Blu-ray Review: There's Always Tomorrow | Under the Radar - Music Magazine
Sunday, October 25th, 2020  

There’s Always Tomorrow

Studio: Kino Lorber Studio Classics

Aug 25, 2020 Web Exclusive Bookmark and Share

In suburban Los Angeles in the mid-1950s, the handsome and successful Cliff Groves (Fred MacMurray) slaves away his days overseeing his popular toy company. At night, he comes home tired, barely able to win the attention of his busybody teen children or the wife who dotes on them around the clock. Forced to dine alone after the family ditches him and his extravagant plans for mom’s birthday, a glamorous old friend, Norma (Barbara Stanwyck), pays him an unannounced visit. A friendship kindles, but so does a misunderstanding among his suspicious kids, who assume he’s having an affair with this mystery woman. As the kiddos’ behavior grows increasingly petty towards him, Cliff starts to wonder if leaving his family isn’t such a bad idea after all.

Another classic-era Douglas Sirk melodrama—this one shot immediately after his greatest masterpiece, All That Heaven Allows (1955)—There’s Always Tomorrow is another one that will delight his devotees, being one of the best of his second-tier movies. (If you’re deciding between this and All I Desire, reissued at the same time on Blu-ray, this is the easy choice.) It’s sadly not in Technicolor, but it is shot by Russell Metty, the cinematographer on most of Sirk’s upper-echelon films; you can find many examples of the clever framing this director’s films are famous for. (Stanwyck entrapped in a rainy windowpane on the top floor of the accidentally creepy toy factory; Cliff sitting in a prison made of decorative rails as he makes a desperate call to Norma after an especially crummy night with the kids.) On Blu-ray this all looks pretty fantastic.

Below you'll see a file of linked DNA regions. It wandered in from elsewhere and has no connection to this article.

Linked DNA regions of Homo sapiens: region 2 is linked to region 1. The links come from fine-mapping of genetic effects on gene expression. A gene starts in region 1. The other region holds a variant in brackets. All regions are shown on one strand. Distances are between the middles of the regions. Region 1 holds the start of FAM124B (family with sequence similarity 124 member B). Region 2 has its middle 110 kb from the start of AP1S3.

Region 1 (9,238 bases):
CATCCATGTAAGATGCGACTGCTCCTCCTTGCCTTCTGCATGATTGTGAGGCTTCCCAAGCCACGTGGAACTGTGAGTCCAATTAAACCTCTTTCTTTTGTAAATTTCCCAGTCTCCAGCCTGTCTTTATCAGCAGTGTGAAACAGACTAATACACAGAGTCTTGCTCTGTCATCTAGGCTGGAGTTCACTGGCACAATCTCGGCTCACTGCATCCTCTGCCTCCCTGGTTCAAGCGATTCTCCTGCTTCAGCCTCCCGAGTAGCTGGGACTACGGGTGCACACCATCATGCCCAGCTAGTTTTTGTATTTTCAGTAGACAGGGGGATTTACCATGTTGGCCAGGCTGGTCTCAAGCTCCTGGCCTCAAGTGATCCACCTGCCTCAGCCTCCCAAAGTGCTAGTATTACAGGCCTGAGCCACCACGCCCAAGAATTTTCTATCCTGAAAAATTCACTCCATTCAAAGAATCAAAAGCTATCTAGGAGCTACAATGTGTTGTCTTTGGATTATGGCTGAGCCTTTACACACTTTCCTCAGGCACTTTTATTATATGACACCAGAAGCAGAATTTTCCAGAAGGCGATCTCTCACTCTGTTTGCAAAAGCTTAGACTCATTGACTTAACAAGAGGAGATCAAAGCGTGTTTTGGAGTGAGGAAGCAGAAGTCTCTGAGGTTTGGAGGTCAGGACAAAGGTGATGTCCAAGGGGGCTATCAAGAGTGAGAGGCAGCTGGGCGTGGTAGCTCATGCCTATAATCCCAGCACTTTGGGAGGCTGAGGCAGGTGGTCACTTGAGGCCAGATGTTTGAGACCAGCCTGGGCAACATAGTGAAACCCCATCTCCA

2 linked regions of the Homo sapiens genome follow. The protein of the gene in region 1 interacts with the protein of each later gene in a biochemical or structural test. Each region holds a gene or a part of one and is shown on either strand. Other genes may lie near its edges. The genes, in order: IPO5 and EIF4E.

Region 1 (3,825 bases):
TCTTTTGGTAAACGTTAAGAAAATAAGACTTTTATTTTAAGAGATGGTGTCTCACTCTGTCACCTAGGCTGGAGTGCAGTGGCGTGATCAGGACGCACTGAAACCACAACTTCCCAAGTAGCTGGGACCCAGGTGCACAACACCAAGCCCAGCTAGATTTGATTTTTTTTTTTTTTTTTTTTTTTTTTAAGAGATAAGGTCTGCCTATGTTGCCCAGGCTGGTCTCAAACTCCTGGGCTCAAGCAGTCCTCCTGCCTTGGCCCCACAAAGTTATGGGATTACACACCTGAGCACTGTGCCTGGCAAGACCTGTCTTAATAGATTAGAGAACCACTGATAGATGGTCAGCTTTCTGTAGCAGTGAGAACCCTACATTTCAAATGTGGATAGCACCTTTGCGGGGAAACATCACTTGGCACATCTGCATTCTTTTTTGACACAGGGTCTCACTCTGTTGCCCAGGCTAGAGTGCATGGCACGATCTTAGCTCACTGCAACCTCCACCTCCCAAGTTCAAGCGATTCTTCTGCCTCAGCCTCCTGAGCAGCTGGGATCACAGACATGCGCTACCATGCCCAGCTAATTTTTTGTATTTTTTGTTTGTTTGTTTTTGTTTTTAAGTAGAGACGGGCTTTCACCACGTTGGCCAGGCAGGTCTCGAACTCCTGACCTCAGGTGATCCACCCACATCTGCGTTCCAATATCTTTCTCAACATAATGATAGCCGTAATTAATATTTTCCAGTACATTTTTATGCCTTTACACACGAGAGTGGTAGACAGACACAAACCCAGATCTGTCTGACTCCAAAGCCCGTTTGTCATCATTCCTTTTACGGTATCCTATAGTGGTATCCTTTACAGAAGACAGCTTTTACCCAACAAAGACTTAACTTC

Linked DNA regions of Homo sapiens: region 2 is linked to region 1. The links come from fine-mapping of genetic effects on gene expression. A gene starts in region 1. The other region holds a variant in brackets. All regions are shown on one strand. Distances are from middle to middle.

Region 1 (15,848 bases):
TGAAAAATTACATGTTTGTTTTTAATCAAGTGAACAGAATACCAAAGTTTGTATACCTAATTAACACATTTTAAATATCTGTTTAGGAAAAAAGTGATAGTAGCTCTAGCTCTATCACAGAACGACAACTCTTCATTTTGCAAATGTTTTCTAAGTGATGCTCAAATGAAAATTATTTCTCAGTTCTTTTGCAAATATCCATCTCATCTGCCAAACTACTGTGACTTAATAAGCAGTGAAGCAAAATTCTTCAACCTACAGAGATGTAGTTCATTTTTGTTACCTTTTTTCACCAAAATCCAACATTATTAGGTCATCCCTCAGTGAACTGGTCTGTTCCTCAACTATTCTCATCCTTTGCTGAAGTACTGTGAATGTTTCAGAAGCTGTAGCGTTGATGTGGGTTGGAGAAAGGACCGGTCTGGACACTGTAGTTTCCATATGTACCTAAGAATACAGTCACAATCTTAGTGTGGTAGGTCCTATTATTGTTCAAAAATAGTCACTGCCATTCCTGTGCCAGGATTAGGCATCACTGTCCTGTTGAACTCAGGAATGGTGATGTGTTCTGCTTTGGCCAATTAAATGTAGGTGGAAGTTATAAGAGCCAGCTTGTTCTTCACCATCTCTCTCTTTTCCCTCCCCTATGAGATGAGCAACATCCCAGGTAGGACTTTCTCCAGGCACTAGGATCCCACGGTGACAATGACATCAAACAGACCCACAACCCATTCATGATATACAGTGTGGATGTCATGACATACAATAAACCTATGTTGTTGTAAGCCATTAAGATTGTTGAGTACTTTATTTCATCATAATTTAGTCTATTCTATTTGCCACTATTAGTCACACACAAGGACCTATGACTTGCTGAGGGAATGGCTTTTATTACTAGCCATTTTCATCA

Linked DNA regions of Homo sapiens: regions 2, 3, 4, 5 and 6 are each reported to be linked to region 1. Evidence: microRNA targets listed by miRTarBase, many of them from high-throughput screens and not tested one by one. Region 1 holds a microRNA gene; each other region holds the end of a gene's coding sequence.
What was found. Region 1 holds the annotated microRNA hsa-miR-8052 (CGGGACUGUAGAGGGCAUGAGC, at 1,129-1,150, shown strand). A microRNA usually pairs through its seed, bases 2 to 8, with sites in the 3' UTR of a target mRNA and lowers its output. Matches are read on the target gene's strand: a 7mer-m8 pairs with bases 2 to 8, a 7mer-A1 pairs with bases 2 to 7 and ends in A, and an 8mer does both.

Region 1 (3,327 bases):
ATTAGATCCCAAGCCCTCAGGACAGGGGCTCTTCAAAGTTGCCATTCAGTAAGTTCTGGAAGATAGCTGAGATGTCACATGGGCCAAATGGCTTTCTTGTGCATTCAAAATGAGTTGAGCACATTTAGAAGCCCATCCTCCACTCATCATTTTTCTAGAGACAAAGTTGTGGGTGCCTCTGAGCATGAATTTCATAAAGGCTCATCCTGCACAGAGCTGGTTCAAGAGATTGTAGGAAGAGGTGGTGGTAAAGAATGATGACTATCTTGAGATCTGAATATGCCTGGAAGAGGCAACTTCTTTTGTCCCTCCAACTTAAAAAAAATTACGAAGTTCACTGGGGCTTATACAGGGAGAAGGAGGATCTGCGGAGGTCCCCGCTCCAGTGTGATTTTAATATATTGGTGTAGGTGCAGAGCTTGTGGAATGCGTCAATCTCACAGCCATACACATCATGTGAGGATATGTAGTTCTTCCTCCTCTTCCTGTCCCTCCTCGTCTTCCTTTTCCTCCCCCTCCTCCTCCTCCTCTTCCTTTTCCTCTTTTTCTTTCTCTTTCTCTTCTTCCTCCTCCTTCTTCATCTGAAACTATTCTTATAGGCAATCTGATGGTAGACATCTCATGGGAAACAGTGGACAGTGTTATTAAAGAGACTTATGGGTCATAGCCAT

It’s a more-than-solid flick all around, and it goes without say that Stanwyck is great as a lonely, self-made career woman. It’s hard to imagine many other actresses could have pulled off the character’s penultimate speech – in which she dresses down Cliff’s kids and suggests that maybe their pops should abandon them, because they’re such shitty children – without sounding like a monster.

Kino Lorber’s Blu-ray also comes with a commentary from Samm Deighan and a theatrical trailer.



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